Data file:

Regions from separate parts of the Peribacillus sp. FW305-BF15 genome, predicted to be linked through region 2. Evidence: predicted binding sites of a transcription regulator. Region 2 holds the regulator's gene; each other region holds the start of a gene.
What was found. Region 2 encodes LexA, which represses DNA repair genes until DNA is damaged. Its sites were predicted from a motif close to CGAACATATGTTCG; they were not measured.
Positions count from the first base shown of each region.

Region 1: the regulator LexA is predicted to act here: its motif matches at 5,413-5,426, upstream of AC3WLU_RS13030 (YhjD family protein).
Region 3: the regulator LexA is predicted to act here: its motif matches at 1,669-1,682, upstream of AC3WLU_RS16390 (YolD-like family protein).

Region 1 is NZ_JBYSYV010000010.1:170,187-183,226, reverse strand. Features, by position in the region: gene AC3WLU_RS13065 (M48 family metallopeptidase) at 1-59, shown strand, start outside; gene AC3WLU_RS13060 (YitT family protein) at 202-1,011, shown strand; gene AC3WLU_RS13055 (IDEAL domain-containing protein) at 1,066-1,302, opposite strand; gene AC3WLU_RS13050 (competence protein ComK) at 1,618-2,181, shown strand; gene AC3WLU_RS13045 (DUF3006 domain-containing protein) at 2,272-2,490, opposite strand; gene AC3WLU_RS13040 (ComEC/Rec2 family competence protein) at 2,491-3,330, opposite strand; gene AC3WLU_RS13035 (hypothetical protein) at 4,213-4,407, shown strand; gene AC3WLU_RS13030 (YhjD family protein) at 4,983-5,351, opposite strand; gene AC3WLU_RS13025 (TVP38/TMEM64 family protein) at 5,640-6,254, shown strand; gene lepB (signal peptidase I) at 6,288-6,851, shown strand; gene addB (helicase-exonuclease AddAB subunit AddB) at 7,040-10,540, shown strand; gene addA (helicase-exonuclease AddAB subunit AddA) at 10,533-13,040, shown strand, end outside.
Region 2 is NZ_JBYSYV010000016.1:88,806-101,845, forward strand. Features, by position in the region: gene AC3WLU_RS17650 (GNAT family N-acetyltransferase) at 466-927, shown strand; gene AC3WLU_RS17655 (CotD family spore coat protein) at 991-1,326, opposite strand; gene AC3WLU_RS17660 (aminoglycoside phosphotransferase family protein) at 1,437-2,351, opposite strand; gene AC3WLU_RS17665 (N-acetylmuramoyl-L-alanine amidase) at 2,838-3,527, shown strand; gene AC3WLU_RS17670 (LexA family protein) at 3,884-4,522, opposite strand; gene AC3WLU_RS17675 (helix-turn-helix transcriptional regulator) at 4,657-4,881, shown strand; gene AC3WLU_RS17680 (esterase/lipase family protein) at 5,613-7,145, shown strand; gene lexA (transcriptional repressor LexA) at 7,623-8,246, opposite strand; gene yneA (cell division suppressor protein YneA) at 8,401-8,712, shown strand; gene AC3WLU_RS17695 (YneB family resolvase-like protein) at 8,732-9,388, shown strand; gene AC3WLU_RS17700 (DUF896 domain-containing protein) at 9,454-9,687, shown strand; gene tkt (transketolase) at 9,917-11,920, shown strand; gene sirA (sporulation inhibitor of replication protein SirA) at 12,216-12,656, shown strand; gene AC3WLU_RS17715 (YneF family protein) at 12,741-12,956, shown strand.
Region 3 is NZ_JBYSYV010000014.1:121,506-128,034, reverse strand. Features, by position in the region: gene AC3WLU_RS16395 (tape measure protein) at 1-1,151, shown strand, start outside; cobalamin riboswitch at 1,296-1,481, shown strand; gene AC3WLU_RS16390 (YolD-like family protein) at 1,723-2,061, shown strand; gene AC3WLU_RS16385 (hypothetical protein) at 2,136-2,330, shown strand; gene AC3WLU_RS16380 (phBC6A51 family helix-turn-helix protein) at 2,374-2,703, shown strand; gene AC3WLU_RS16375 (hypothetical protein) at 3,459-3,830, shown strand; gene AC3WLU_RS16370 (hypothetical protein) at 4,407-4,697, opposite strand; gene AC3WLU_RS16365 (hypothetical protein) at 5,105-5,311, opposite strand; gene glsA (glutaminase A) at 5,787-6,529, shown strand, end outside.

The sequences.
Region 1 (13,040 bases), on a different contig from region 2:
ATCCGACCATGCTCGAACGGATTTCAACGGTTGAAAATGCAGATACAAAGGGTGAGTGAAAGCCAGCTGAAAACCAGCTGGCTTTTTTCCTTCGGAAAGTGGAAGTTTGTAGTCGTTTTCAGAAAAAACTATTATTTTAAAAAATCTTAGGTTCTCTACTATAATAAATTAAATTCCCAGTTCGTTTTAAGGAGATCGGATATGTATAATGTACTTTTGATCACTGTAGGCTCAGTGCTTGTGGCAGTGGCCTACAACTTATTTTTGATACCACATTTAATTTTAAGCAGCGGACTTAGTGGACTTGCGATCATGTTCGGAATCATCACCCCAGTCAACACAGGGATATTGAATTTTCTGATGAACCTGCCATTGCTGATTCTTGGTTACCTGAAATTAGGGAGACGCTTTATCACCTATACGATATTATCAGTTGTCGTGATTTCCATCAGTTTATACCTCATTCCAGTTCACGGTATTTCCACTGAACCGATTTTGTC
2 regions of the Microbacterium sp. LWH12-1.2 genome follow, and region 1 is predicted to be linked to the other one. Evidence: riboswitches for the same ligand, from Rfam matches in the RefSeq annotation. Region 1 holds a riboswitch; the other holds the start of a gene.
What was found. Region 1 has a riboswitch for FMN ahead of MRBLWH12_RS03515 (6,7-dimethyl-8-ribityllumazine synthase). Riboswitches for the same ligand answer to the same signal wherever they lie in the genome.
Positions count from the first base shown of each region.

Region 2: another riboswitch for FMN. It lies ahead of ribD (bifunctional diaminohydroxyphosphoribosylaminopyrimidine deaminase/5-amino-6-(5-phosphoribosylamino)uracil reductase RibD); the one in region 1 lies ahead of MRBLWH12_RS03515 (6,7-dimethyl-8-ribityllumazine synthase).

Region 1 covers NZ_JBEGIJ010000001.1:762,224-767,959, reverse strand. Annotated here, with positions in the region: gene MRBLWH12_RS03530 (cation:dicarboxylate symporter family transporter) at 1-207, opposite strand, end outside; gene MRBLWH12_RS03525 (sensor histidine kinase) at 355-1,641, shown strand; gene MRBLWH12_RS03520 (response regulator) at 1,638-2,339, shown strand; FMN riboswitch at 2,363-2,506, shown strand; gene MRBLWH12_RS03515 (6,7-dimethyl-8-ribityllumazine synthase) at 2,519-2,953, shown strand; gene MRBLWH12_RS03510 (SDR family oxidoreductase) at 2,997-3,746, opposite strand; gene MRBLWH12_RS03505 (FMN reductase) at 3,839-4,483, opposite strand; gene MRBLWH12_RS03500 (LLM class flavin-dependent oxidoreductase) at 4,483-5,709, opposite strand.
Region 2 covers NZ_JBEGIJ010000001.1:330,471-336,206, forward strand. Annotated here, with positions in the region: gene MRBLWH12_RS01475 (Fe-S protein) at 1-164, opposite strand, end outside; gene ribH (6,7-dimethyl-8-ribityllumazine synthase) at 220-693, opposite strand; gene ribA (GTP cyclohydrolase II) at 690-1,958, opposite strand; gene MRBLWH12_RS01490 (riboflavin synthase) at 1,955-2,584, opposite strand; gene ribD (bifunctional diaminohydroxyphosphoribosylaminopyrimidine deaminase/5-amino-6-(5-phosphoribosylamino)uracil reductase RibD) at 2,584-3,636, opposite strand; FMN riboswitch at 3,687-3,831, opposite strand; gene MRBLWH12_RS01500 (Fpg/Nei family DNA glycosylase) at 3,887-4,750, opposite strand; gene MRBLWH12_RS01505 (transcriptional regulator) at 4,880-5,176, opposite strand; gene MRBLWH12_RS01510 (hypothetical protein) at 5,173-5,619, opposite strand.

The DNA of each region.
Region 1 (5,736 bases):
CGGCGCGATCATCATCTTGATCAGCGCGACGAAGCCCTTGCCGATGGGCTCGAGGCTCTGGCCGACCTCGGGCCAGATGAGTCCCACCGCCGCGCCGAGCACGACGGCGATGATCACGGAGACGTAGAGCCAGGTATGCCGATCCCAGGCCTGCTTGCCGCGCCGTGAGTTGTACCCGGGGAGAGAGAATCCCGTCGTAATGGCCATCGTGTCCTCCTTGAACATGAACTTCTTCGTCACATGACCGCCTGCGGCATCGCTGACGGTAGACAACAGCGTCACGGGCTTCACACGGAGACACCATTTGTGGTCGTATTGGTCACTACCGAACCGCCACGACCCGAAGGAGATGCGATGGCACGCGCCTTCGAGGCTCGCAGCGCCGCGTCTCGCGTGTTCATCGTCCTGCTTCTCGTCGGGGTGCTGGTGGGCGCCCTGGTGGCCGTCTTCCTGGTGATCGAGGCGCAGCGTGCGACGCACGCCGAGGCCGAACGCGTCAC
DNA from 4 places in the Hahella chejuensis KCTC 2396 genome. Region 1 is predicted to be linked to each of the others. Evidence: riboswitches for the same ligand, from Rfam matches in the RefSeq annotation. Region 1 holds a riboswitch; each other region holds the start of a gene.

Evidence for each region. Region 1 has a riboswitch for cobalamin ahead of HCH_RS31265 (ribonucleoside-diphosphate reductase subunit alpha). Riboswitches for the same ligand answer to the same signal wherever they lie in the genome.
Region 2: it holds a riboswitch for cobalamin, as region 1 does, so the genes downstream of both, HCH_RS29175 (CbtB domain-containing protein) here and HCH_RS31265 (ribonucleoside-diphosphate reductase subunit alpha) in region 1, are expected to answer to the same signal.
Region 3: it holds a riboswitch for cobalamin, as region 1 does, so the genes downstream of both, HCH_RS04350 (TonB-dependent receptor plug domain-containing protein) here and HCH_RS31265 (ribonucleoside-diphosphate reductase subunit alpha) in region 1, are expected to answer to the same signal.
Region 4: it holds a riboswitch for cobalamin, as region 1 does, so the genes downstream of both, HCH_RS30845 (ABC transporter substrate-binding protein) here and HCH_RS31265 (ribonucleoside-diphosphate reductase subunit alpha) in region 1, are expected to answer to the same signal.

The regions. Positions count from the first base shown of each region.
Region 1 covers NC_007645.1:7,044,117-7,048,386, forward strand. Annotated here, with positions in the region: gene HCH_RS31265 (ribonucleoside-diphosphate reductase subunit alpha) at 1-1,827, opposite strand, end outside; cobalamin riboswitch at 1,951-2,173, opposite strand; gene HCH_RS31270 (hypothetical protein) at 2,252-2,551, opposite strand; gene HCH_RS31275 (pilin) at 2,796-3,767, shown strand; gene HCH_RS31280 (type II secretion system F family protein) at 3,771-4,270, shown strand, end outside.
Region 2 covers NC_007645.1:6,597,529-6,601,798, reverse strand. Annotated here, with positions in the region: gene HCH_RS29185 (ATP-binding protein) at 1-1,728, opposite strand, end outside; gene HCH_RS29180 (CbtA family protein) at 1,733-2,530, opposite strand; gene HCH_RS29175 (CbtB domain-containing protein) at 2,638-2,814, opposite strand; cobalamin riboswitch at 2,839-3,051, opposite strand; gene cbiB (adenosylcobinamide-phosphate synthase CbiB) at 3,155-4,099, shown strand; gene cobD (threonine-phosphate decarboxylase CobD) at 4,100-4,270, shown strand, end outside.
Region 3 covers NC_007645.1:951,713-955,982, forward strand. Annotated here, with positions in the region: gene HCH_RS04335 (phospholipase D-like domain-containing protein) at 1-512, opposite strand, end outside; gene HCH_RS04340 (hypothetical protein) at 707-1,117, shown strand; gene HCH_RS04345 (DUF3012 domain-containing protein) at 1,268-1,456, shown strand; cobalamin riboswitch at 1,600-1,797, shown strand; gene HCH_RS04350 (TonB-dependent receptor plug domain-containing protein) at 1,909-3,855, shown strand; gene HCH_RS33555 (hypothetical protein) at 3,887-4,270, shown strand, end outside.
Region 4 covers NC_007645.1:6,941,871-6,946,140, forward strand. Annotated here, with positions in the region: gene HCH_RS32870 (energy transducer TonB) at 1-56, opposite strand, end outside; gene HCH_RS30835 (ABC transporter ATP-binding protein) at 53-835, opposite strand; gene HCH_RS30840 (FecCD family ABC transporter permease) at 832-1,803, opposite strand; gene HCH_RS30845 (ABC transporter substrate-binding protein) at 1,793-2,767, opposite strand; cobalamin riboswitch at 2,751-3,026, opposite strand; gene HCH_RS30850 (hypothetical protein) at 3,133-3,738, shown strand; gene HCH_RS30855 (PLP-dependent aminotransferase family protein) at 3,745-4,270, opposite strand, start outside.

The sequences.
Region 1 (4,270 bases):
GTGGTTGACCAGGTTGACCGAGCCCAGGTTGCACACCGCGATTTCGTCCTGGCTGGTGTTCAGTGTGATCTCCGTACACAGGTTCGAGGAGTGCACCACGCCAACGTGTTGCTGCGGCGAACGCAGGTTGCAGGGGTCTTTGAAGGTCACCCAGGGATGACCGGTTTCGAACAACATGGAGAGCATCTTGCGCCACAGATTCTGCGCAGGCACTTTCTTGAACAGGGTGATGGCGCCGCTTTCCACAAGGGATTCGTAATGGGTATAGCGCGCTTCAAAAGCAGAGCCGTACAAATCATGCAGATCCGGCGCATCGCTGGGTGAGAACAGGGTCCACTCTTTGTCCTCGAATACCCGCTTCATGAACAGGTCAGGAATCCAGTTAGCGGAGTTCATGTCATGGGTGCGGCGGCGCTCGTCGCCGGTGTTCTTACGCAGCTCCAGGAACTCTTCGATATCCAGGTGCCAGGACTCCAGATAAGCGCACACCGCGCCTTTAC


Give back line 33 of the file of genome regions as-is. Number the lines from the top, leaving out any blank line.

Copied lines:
GTGGTTGACCAGGTTGACCGAGCCCAGGTTGCACACCGCGATTTCGTCCTGGCTGGTGTTCAGTGTGATCTCCGTACACAGGTTCGAGGAGTGCACCACGCCAACGTGTTGCTGCGGCGAACGCAGGTTGCAGGGGTCTTTGAAGGTCACCCAGGGATGACCGGTTTCGAACAACATGGAGAGCATCTTGCGCCACAGATTCTGCGCAGGCACTTTCTTGAACAGGGTGATGGCGCCGCTTTCCACAAGGGATTCGTAATGGGTATAGCGCGCTTCAAAAGCAGAGCCGTACAAATCATGCAGATCCGGCGCATCGCTGGGTGAGAACAGGGTCCACTCTTTGTCCTCGAATACCCGCTTCATGAACAGGTCAGGAATCCAGTTAGCGGAGTTCATGTCATGGGTGCGGCGGCGCTCGTCGCCGGTGTTCTTACGCAGCTCCAGGAACTCTTCGATATCCAGGTGCCAGGACTCCAGATAAGCGCACACCGCGCCTTTAC